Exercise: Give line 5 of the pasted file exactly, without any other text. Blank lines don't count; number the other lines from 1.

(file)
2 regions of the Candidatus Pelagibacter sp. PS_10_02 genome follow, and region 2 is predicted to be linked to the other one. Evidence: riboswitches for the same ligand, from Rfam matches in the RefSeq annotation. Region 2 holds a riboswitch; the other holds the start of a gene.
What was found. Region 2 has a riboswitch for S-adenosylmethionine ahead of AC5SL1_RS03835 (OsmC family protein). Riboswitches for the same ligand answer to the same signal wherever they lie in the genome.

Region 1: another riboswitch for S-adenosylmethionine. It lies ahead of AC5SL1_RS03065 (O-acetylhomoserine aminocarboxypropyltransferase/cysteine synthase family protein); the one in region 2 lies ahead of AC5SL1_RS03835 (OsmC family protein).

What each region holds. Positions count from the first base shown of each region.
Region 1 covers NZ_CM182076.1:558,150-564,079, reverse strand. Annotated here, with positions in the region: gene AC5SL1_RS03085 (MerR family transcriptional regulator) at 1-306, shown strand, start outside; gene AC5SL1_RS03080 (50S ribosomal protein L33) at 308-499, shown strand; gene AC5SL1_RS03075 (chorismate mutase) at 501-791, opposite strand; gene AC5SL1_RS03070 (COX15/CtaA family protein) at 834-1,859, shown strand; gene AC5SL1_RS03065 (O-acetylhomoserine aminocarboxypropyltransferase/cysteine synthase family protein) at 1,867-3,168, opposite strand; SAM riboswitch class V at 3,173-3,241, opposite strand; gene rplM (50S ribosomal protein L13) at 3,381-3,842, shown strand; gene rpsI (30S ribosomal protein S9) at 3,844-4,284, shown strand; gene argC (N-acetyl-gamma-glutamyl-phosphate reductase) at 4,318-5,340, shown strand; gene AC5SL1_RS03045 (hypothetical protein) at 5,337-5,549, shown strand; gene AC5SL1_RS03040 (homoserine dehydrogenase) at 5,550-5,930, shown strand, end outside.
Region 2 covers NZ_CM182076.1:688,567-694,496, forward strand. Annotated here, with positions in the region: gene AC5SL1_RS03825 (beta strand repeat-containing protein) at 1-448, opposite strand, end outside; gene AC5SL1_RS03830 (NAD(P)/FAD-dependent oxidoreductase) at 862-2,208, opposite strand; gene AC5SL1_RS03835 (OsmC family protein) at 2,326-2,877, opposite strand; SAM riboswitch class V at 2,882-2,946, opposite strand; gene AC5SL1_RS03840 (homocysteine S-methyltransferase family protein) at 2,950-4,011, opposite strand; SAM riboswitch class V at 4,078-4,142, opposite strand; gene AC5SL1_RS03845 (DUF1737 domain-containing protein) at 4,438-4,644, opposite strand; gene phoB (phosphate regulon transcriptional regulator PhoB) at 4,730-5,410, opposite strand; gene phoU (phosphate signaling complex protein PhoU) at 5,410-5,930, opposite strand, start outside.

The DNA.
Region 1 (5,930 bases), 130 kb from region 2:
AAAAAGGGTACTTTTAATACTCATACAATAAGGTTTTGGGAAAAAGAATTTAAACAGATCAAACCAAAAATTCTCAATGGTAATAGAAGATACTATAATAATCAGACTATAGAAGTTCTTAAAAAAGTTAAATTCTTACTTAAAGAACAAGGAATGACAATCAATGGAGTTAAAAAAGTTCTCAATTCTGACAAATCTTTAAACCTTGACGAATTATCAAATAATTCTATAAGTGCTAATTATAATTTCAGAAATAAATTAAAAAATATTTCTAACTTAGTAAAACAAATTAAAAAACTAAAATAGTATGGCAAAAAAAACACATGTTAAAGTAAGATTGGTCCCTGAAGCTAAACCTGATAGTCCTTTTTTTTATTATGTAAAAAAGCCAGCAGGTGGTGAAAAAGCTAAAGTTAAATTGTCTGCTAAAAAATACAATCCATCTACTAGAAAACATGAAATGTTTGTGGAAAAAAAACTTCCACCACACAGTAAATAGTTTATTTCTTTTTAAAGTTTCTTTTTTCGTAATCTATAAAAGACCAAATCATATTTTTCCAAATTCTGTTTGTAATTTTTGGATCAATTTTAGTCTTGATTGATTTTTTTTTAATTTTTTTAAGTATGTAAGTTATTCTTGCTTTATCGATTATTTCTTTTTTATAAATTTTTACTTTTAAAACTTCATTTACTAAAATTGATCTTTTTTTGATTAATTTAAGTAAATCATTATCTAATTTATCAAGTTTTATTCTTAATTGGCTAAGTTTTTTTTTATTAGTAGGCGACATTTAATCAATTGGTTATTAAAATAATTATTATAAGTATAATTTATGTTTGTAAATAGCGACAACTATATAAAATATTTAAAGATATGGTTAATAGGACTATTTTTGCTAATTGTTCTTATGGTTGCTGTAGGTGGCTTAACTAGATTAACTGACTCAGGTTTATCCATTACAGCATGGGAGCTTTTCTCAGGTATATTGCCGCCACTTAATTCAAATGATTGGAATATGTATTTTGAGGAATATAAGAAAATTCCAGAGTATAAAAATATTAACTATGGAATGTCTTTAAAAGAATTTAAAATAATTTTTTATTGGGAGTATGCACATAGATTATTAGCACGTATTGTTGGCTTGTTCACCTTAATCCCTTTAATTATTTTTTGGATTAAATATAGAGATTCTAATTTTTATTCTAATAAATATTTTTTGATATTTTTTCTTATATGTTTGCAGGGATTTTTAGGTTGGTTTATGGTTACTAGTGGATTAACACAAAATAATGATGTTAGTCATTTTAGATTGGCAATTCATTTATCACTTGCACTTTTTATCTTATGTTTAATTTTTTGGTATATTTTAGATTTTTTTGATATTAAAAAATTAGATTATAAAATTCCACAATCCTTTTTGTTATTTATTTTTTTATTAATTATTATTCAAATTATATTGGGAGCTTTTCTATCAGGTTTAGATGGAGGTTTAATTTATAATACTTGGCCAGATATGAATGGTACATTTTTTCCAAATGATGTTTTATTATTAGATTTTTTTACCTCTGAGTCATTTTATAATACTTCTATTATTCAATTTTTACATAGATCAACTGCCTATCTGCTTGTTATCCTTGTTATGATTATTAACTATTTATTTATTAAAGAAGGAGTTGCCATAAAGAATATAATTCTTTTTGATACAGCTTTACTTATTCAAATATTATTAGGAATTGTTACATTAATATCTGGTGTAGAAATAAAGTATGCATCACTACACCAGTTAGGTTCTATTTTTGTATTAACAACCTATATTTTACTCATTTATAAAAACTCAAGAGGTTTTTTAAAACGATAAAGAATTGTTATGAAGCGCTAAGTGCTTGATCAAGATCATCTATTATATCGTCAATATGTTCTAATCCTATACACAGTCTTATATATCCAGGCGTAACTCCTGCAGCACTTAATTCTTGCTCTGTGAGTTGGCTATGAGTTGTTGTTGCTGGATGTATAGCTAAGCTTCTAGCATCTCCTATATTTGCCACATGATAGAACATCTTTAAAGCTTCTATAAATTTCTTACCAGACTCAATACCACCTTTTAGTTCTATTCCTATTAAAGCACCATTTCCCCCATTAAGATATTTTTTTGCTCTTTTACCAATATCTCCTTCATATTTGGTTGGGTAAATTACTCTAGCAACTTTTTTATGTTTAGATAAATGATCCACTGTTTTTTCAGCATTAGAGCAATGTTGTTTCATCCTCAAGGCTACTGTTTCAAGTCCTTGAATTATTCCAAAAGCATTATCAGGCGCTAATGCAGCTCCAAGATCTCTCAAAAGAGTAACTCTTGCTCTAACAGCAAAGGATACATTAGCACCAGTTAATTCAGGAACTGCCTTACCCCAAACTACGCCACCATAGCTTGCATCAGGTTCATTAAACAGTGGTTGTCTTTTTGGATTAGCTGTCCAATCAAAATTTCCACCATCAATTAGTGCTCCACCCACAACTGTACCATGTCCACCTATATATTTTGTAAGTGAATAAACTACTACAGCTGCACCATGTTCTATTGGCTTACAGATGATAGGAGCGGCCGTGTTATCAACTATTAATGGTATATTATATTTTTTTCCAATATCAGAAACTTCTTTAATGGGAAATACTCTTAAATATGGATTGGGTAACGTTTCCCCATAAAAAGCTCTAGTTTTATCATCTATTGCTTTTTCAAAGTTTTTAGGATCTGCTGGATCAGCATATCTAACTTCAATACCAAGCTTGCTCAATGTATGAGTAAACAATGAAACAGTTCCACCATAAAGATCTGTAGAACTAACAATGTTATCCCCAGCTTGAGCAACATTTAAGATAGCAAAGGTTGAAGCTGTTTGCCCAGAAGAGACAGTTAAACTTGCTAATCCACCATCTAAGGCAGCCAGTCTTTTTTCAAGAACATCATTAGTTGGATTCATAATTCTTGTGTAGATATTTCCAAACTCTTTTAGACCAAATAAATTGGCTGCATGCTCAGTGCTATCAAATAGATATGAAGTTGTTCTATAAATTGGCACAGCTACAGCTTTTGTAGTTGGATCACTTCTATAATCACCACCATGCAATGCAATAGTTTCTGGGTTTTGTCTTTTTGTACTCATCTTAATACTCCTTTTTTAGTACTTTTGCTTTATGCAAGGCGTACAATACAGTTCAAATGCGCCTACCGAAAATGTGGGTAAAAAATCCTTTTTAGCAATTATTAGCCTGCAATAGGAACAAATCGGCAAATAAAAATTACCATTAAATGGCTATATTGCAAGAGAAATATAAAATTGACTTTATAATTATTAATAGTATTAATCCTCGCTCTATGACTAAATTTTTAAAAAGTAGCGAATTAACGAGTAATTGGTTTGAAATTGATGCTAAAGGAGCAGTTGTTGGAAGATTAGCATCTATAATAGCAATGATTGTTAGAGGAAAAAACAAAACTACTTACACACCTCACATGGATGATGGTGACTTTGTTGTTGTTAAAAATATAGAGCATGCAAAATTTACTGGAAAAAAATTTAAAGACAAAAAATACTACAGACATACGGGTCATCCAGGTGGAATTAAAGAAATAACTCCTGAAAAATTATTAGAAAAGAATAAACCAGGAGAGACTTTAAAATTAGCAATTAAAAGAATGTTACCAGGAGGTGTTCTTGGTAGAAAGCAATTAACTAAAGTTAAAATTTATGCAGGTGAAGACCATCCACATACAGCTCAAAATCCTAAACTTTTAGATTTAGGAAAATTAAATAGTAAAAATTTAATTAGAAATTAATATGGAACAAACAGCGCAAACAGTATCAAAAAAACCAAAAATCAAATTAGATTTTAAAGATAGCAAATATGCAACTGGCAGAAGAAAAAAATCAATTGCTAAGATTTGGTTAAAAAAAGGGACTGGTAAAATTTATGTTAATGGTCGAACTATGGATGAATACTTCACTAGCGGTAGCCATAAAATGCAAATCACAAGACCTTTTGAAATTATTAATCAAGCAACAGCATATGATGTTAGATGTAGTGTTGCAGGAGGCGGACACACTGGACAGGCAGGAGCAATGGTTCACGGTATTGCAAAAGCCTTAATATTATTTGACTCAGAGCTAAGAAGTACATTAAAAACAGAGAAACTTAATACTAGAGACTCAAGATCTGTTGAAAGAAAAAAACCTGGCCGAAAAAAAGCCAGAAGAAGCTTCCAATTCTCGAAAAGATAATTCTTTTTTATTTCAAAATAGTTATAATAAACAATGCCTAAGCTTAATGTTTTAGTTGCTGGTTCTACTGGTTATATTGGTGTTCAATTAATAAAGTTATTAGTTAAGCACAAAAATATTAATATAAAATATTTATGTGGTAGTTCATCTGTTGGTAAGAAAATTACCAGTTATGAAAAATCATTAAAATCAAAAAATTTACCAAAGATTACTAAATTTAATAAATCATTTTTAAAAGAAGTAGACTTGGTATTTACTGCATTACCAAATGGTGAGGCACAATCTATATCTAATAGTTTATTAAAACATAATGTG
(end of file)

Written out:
Region 1 covers NZ_CM182076.1:558,150-564,079, reverse strand. Annotated here, with positions in the region: gene AC5SL1_RS03085 (MerR family transcriptional regulator) at 1-306, shown strand, start outside; gene AC5SL1_RS03080 (50S ribosomal protein L33) at 308-499, shown strand; gene AC5SL1_RS03075 (chorismate mutase) at 501-791, opposite strand; gene AC5SL1_RS03070 (COX15/CtaA family protein) at 834-1,859, shown strand; gene AC5SL1_RS03065 (O-acetylhomoserine aminocarboxypropyltransferase/cysteine synthase family protein) at 1,867-3,168, opposite strand; SAM riboswitch class V at 3,173-3,241, opposite strand; gene rplM (50S ribosomal protein L13) at 3,381-3,842, shown strand; gene rpsI (30S ribosomal protein S9) at 3,844-4,284, shown strand; gene argC (N-acetyl-gamma-glutamyl-phosphate reductase) at 4,318-5,340, shown strand; gene AC5SL1_RS03045 (hypothetical protein) at 5,337-5,549, shown strand; gene AC5SL1_RS03040 (homoserine dehydrogenase) at 5,550-5,930, shown strand, end outside.